Sunday, May 13, 2018

AI VC: "We Are Here To Create"

Sometimes the competition is just plain intimidating/scary/resistance-is-futile, smart.
"KAI-FU LEE, the founder of the Beijing-based Sinovation Ventures, is ranked #1 in technology in China by Forbes. Educated as a computer scientist at Columbia and Carnegie Mellon, his distinguished career includes working as a research scientist at Apple; Vice President of the Web Products Division at Silicon Graphics; Corporate Vice President at Microsoft and founder of Microsoft Research Asia in Beijing, one of the world’s top research labs; and then Google Corporate President and President of Google Greater China. As an Internet celebrity, he has fifty million+ followers on the Chinese micro-blogging website Weibo. As an author, among his seven bestsellers in the Chinese language, two have sold more than one million copies each. His first book in English is AI Superpowers: China, Silicon Valley, and the New World Order (forthcoming, September). Kai-Fu Lee's Edge Bio page
My original dream of finding who we are and why we exist ended up in a failure. 
Even though we invented all these wonderful tools that will be great for our future, for our kids, for our society, we have not figured out why humans exist. What is interesting for me is that in understanding that these AI tools are doing repetitive tasks, it certainly comes back to tell us that doing repetitive tasks can’t be what makes us humans. The arrival of AI will at least remove what cannot be our reason for existence on this earth. If that’s half of our job tasks, then that’s half of our time back to thinking about why we exist. One very valid reason for existing is that we are here to create. What AI cannot do is perhaps a potential reason for why we exist. One such direction is that we create. We invent things. We celebrate creation. We’re very creative about scientific process, about curing diseases, about writing books, writing movies, creative about telling stories, doing a brilliant job in marketing. This is our creativity that we should celebrate, and that’s perhaps what makes us human.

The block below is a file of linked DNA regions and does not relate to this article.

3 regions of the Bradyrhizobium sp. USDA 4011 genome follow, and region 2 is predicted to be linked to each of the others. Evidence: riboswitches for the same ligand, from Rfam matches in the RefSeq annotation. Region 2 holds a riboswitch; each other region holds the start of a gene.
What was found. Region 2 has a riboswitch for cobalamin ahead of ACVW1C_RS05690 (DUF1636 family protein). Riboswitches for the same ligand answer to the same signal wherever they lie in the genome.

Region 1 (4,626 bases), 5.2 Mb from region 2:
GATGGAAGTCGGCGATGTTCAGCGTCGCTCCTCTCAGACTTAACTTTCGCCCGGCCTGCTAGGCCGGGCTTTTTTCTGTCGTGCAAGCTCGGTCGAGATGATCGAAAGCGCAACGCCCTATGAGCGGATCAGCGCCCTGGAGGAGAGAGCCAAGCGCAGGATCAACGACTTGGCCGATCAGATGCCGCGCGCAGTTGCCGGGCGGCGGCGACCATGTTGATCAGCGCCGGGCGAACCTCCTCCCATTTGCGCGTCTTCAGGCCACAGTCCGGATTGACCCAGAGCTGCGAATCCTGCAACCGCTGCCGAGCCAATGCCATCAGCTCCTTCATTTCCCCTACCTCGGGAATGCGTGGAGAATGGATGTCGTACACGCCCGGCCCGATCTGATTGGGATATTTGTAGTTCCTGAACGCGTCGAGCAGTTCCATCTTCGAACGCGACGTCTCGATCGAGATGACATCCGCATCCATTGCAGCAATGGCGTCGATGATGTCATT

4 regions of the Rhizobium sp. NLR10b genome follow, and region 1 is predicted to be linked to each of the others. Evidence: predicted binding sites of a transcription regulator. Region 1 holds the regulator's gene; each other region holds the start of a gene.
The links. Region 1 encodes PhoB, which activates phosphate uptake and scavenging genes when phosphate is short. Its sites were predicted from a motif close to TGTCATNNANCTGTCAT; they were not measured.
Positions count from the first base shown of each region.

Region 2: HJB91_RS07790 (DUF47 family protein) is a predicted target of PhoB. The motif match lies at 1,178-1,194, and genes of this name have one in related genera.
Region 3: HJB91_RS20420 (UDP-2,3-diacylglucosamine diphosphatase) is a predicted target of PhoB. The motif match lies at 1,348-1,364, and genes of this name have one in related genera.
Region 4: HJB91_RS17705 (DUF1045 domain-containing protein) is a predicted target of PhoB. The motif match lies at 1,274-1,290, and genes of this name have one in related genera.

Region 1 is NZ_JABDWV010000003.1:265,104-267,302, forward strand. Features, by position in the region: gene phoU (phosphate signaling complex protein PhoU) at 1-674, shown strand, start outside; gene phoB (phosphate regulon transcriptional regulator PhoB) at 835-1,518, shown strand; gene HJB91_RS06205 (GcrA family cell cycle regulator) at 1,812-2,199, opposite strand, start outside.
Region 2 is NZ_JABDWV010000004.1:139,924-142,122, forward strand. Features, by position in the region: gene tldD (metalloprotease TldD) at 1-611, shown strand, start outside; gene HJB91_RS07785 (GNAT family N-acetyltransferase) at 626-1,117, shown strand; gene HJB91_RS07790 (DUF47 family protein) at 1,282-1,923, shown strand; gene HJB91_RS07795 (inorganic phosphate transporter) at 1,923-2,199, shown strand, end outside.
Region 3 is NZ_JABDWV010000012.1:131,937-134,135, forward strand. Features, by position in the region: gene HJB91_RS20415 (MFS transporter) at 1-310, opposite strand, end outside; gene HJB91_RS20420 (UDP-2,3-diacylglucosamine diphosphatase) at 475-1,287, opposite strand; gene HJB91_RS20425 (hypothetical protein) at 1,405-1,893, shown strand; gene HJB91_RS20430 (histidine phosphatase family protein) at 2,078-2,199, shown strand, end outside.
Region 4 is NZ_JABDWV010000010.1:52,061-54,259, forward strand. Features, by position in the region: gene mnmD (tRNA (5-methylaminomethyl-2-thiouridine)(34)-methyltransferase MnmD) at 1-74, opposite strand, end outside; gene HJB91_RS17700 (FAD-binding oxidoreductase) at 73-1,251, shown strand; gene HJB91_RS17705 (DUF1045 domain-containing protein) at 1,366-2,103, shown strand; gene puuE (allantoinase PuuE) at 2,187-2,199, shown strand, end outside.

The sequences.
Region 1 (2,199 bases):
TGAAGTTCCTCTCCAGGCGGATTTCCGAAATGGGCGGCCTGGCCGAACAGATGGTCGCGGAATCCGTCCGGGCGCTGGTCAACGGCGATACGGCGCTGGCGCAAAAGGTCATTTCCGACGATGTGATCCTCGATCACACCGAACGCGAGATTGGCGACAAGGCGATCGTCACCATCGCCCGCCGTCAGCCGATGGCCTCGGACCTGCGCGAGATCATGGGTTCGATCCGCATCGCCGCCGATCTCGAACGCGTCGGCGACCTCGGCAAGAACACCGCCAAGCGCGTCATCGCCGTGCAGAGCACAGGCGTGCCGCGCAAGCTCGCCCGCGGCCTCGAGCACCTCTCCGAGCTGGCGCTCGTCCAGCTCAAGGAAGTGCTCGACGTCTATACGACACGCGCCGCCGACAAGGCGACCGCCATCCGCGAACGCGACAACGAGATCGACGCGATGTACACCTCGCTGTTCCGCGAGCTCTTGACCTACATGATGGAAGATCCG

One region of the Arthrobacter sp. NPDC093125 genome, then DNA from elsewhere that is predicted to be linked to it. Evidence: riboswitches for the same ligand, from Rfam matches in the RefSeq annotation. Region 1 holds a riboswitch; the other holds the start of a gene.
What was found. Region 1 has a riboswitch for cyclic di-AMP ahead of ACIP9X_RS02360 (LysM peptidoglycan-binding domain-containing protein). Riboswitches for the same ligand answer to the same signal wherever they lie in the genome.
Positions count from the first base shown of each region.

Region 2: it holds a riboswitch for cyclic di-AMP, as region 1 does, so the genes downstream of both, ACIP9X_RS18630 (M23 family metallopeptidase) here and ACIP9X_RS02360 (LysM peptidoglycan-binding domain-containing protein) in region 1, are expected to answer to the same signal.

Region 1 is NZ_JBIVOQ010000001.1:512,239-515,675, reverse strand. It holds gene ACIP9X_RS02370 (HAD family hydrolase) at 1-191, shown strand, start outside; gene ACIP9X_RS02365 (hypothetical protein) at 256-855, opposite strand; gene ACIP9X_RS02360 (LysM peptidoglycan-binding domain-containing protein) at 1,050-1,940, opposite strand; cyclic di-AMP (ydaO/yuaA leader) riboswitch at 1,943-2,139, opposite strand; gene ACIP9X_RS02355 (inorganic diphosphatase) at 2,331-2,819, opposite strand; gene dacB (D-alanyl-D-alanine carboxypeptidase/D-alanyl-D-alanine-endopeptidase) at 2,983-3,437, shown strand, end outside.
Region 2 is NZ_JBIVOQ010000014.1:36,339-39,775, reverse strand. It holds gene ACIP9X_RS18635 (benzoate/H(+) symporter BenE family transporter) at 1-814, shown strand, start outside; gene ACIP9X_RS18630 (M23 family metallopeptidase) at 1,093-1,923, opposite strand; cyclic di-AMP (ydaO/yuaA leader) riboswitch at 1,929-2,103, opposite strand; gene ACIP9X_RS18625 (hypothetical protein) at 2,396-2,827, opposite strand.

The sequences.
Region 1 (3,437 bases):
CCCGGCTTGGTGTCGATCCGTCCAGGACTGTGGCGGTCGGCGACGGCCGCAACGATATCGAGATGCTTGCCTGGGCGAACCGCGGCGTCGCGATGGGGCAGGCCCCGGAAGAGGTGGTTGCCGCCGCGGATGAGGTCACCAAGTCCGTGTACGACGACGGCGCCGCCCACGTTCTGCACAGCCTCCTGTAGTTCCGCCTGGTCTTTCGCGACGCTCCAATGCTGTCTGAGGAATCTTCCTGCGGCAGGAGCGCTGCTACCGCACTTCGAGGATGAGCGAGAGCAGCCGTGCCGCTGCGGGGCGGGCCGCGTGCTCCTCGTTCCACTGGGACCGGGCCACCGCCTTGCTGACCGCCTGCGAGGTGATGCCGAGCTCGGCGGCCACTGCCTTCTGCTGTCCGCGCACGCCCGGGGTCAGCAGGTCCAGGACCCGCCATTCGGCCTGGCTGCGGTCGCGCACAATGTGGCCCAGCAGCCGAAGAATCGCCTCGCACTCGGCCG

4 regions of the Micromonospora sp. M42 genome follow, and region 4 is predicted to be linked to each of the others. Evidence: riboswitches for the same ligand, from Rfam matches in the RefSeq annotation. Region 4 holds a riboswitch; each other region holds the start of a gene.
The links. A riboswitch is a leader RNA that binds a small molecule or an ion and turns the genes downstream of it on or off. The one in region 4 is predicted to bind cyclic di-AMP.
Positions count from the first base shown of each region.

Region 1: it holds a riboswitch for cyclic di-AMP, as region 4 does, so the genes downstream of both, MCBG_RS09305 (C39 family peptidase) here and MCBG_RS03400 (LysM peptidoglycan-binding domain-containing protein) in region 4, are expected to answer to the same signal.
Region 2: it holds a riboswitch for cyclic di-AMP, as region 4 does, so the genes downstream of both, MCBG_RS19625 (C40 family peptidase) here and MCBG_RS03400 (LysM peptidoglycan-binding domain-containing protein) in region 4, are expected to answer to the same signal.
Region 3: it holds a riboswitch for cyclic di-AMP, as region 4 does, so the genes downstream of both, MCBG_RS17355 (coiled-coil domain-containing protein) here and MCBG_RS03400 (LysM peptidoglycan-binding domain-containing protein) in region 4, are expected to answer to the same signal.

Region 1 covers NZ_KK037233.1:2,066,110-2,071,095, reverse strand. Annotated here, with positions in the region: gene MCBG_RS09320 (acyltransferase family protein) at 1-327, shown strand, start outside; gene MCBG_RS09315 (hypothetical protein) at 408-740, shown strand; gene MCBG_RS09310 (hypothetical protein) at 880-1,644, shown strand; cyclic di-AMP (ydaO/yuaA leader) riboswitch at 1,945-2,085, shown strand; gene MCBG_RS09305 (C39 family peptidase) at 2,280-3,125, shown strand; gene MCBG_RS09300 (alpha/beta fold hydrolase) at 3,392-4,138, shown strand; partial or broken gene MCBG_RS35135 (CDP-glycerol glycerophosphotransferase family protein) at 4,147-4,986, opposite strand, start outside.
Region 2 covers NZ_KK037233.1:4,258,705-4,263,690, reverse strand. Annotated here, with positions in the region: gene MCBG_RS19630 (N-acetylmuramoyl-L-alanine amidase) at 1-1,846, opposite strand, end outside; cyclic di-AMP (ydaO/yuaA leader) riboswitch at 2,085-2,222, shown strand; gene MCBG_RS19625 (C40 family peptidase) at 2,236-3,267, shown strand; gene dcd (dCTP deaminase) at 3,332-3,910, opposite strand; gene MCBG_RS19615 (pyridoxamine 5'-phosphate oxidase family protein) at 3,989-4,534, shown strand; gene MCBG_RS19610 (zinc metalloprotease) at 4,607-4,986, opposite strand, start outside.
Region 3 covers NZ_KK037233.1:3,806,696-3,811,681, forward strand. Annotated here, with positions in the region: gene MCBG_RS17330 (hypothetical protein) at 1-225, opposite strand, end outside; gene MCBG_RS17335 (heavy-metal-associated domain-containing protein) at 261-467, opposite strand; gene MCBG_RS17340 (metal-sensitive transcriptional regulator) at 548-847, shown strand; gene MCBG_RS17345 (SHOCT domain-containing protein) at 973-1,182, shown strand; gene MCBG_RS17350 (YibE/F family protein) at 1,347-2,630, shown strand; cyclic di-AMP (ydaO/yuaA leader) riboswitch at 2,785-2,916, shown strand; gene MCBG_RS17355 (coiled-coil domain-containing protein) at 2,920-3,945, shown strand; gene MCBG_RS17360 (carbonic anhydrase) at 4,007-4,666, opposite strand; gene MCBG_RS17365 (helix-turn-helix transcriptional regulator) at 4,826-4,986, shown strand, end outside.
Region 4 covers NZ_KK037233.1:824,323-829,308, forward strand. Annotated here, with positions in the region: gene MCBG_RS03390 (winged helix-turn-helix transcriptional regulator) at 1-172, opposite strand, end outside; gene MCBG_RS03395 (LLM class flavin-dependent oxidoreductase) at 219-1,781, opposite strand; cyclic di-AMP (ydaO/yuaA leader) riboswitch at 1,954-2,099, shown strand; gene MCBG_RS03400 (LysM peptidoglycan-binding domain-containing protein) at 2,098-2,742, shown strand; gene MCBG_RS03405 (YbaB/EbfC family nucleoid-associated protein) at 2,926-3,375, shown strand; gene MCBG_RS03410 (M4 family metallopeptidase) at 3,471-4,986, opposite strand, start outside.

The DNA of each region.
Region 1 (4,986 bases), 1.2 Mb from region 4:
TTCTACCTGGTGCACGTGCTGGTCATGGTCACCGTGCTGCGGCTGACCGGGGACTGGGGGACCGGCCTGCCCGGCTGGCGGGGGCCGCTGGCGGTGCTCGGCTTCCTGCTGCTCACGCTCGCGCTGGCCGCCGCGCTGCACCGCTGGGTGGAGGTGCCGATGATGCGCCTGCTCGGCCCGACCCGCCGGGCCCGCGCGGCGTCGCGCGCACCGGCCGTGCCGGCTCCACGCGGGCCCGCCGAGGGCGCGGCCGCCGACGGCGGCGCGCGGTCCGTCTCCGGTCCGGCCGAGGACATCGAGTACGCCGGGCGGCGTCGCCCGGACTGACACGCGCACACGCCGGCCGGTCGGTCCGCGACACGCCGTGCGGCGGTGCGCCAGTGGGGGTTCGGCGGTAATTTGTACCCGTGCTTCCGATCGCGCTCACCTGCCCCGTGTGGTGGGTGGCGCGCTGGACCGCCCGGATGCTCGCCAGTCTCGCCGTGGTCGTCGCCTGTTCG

The question I always ask myself, just like any human being, is who am I and why do I exist? Who are we as humans and why do we exist? When I was in college, I had a much more naïve view. I was very much into computers and artificial intelligence, and I thought it must be the case that I’m destined to work on some computer algorithms and, along with my colleagues, figure out how the brain works and how the computer can be as smart as the brain, perhaps even become a substitute of the brain, and that’s what artificial intelligence is about.